Posted on Tuesday, May 15th, 2012 by Angie Han
Orlando Bloom‘s most memorable roles tend to be dashing fantasy hero types, a la Lord of the Rings‘ Legolas or Pirates of the Caribbean‘s Will Turner, but Lance Daly‘s indie thriller The Good Doctor will see him heading toward the dark side, and in realistic, contemporary garb, no less.
Bloom plays Martin Blake, a bright, ambitious young doctor whose just can’t seem to get over a deep-seated sense of insecurity. When a flirty teenage patient (Riley Keough) gives him the ego boost he so desperately wants, he purposely keeps her ill so that she can’t leave his side. Taraji P. Henson, J.K. Simmons, Michael Peña, Rob Morrow, and Troy Garity also star. Watch the trailer after the jump.
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Briefly: Given that The Words is the directorial debut of Tron Legacy screenwriters Brian Klugman and Lee Sternthal, we probably shouldn’t be surprised that the latest addition to the film’s cast is Olivia Wilde, who was one of the only highlights of Tron. The script, which hit the Black List, is about “a successful writer who discovers he has to pay a price for stealing another man’s work.”
Bradley Cooper was recently locked to play the writer (two roles as writers, and now real-life screenwriting ambition, too!) though we don’t know how Olivia Wilde’s character relates to his. The rest of the cast is shaping up to be interesting: Jeremy Irons plays the writer who was wronged, Dennis Quaid plays yet another wordsmith and Zoe Saldana has an unknown role. Today Ben Barnes, J.K. Simmons and John Hannah all signed on, too. A press release announces that Nora Arnezeder, who just shot Safe House, will round out the cast. Oh, and cinematographer Antonio Calvache, whose resume includes a number of seemingly unremarkable films, but also Little Children and In the Bedroom, will shoot the film. Hopefully those two films can be taken as suggestions of what to expect from The Words. [Variety]
Mark Wahlberg is starring in Contraband right now — the film is a remake of the well-regarded thriller Reykjavik-Rotterdam, with Baltasar Kormakur, an actor in the original, directing the new version. The film follows a one-time smuggler (Wahlberg) who has taken a straight job as a security guard, but gets pulled back into illegal activity.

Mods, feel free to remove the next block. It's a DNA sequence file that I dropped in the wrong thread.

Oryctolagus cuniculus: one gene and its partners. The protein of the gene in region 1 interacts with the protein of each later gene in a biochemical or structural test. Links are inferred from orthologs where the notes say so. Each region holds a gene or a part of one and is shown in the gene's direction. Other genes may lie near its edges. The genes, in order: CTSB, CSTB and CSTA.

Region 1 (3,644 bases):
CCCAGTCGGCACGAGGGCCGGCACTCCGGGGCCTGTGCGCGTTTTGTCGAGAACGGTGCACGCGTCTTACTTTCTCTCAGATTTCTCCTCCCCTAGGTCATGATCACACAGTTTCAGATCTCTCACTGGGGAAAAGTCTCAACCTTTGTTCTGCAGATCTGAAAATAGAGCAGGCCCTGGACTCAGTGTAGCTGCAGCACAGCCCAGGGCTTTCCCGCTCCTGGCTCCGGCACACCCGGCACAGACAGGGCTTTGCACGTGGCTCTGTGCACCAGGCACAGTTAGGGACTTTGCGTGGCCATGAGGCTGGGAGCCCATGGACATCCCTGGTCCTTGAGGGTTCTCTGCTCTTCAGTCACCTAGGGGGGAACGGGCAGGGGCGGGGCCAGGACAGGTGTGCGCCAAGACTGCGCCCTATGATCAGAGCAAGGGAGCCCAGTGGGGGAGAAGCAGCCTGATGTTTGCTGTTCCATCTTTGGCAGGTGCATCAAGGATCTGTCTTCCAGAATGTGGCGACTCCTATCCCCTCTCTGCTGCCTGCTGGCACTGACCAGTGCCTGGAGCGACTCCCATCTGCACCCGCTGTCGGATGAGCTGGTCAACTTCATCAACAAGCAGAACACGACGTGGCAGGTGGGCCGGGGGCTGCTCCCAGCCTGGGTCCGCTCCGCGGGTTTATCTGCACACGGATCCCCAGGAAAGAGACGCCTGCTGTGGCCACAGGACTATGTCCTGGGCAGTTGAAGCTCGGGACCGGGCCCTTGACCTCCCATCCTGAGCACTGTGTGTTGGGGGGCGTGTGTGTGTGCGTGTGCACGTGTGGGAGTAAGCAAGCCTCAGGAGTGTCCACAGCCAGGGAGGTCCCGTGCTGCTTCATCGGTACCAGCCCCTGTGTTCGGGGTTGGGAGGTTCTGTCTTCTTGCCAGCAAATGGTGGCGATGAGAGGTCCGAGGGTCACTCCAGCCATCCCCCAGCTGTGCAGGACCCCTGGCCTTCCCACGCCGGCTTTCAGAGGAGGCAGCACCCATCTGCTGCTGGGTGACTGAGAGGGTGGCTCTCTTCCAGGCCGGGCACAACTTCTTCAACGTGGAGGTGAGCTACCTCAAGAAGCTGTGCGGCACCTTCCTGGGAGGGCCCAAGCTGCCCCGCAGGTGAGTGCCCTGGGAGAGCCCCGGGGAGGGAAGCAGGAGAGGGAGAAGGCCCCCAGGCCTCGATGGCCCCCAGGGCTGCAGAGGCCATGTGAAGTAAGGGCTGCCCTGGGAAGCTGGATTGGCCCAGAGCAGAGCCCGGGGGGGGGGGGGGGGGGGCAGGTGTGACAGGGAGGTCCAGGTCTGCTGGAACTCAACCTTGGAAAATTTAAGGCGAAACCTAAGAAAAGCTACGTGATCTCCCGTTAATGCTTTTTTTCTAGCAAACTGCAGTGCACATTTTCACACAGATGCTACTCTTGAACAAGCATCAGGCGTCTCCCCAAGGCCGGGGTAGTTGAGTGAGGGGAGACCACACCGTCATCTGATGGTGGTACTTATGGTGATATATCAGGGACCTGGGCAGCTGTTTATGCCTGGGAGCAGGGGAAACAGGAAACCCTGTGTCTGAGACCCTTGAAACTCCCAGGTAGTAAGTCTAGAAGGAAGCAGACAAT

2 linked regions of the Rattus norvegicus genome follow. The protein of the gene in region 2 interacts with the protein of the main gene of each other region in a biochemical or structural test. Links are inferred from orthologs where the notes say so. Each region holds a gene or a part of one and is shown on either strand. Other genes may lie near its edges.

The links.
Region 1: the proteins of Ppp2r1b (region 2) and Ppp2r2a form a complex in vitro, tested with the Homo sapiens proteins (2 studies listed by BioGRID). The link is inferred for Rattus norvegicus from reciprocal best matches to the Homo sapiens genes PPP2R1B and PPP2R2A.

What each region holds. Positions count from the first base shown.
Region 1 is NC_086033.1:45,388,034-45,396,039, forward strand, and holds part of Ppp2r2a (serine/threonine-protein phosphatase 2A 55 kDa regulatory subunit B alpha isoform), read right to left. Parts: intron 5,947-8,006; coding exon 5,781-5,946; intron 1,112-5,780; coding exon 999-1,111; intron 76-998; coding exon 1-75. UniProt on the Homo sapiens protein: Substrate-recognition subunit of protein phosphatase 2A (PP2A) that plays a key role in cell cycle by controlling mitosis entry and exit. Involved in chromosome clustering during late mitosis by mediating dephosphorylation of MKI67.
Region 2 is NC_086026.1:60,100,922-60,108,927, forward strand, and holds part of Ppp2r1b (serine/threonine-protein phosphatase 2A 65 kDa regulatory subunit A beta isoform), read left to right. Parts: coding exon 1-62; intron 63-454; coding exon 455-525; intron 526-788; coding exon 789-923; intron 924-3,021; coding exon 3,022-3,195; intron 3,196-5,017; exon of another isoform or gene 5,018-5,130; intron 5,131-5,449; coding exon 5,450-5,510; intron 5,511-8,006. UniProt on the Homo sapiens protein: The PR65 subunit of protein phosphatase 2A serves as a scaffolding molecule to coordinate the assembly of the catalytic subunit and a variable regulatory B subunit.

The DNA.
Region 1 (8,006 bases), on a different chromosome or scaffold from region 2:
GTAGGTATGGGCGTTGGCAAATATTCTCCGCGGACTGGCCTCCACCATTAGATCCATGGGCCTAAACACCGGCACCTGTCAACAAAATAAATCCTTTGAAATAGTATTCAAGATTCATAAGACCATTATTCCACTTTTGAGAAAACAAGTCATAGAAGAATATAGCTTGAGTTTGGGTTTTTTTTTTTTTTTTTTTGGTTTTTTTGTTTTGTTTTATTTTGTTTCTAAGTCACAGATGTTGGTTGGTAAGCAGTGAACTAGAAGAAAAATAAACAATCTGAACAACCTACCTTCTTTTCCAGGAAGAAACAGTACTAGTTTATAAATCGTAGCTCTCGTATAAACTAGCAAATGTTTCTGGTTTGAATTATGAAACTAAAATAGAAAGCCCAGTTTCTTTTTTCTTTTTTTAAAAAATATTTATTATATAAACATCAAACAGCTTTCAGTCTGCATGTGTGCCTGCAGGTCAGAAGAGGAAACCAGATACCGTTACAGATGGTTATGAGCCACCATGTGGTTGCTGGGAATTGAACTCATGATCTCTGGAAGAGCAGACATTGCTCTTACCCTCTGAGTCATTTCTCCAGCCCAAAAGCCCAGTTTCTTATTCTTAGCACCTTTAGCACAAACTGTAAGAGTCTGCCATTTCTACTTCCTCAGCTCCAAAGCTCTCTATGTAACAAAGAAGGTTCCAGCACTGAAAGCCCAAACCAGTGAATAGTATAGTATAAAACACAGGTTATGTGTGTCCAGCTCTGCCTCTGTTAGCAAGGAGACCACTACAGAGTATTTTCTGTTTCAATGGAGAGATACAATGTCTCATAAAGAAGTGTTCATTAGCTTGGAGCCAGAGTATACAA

Now the ever-reliable J.K. Simmons is on board as a captain. The also-reliable Ben Foster is the brother-in-law of the main character and the guy that pulls him back into the Life; Kate Beckinsale, Giovanni Ribisi, Diego Luna and Lukas Haas are also on board. [AV Club -- this interview is wonderful and a must-read for fans of the actor.]
After the break, Michelle Rodriguez goes to The Home and Robin McLeavy joins Abraham Lincoln: Vampire Hunter after all. Read More »
Posted on Monday, March 14th, 2011 by Angie Han
Could character actor J.K. Simmons be the secret to director Jason Reitman‘s impressive success? Probably not — I’m guessing the real secret is something like “hard work” or “talent” — but Simmons has appeared in all of Reitman’s works to date, leading Simmons to jokingly refer to himself as Reitman’s “good luck charm.” Simmons recently revealed that there would be a part for him in Reitman’s next film as well, the Diablo Cody-penned Young Adult. Read more details after the jump.
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Before you get all nervous, The Last Airbender: The Legend of Korra is a not a sequel to M. Night Shyamalan’s multiple Razzie award winning (or is it losing) film The Last Airbender. It is, however, a sequel to the wildly popular and critically acclaimed animated television show Avatar: The Last Airbender on which that crappy film was based. Set 70 years in the future, The Legend of Korra follows a new Avatar named Korra whose attempts to master the final element, air, leads her to a brand new, steampunk influenced city. After the jump, check out two images from the show, a detailed description as well as the full cast list that includes Lost‘s Daniel Dae Kim, Aliens‘ Lance Henriksen and Spider-Man‘s J.K. Simmons. Read More »
One of the films at Sundance was The Music Never Stopped, which boasts a rare leading performance from beloved character actor J.K. Simmons. The story is based on a case documented by Oliver Sacks in the story The Last Hippie (published in An Anthropologist on Mars) in which a man suffers a massive brain tumor that prevents him from remembering anything that took place after the ’60s. J.K. Simmons plays the father of the man (Lou Taylor Pucci) and the film chronicles their ongoing rehabilitation through music. Read More »
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